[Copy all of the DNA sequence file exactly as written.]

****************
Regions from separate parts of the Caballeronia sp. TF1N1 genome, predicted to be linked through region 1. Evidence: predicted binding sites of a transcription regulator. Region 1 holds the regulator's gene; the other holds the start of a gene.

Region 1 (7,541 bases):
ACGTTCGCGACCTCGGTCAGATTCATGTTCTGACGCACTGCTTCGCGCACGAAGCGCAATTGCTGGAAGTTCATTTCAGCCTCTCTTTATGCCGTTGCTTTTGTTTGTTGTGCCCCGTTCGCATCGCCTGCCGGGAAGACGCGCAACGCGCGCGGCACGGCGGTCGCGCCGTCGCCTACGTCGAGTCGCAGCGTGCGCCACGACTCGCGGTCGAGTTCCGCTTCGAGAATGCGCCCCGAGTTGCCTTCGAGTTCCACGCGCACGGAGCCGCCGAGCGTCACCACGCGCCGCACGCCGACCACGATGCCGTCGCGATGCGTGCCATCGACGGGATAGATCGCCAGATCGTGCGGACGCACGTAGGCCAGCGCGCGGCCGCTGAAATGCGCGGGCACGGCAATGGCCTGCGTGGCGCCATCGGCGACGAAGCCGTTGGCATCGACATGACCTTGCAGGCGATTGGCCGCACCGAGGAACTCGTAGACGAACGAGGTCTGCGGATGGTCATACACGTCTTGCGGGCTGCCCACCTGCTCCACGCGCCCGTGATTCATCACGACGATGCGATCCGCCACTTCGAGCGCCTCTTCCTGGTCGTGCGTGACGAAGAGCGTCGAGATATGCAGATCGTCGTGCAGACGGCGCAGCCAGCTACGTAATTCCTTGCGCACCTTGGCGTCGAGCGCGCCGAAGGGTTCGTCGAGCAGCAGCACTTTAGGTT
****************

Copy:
Regions from separate parts of the Caballeronia sp. TF1N1 genome, predicted to be linked through region 1. Evidence: predicted binding sites of a transcription regulator. Region 1 holds the regulator's gene; the other holds the start of a gene.

Region 1 (7,541 bases):
ACGTTCGCGACCTCGGTCAGATTCATGTTCTGACGCACTGCTTCGCGCACGAAGCGCAATTGCTGGAAGTTCATTTCAGCCTCTCTTTATGCCGTTGCTTTTGTTTGTTGTGCCCCGTTCGCATCGCCTGCCGGGAAGACGCGCAACGCGCGCGGCACGGCGGTCGCGCCGTCGCCTACGTCGAGTCGCAGCGTGCGCCACGACTCGCGGTCGAGTTCCGCTTCGAGAATGCGCCCCGAGTTGCCTTCGAGTTCCACGCGCACGGAGCCGCCGAGCGTCACCACGCGCCGCACGCCGACCACGATGCCGTCGCGATGCGTGCCATCGACGGGATAGATCGCCAGATCGTGCGGACGCACGTAGGCCAGCGCGCGGCCGCTGAAATGCGCGGGCACGGCAATGGCCTGCGTGGCGCCATCGGCGACGAAGCCGTTGGCATCGACATGACCTTGCAGGCGATTGGCCGCACCGAGGAACTCGTAGACGAACGAGGTCTGCGGATGGTCATACACGTCTTGCGGGCTGCCCACCTGCTCCACGCGCCCGTGATTCATCACGACGATGCGATCCGCCACTTCGAGCGCCTCTTCCTGGTCGTGCGTGACGAAGAGCGTCGAGATATGCAGATCGTCGTGCAGACGGCGCAGCCAGCTACGTAATTCCTTGCGCACCTTGGCGTCGAGCGCGCCGAAGGGTTCGTCGAGCAGCAGCACTTTAGGTT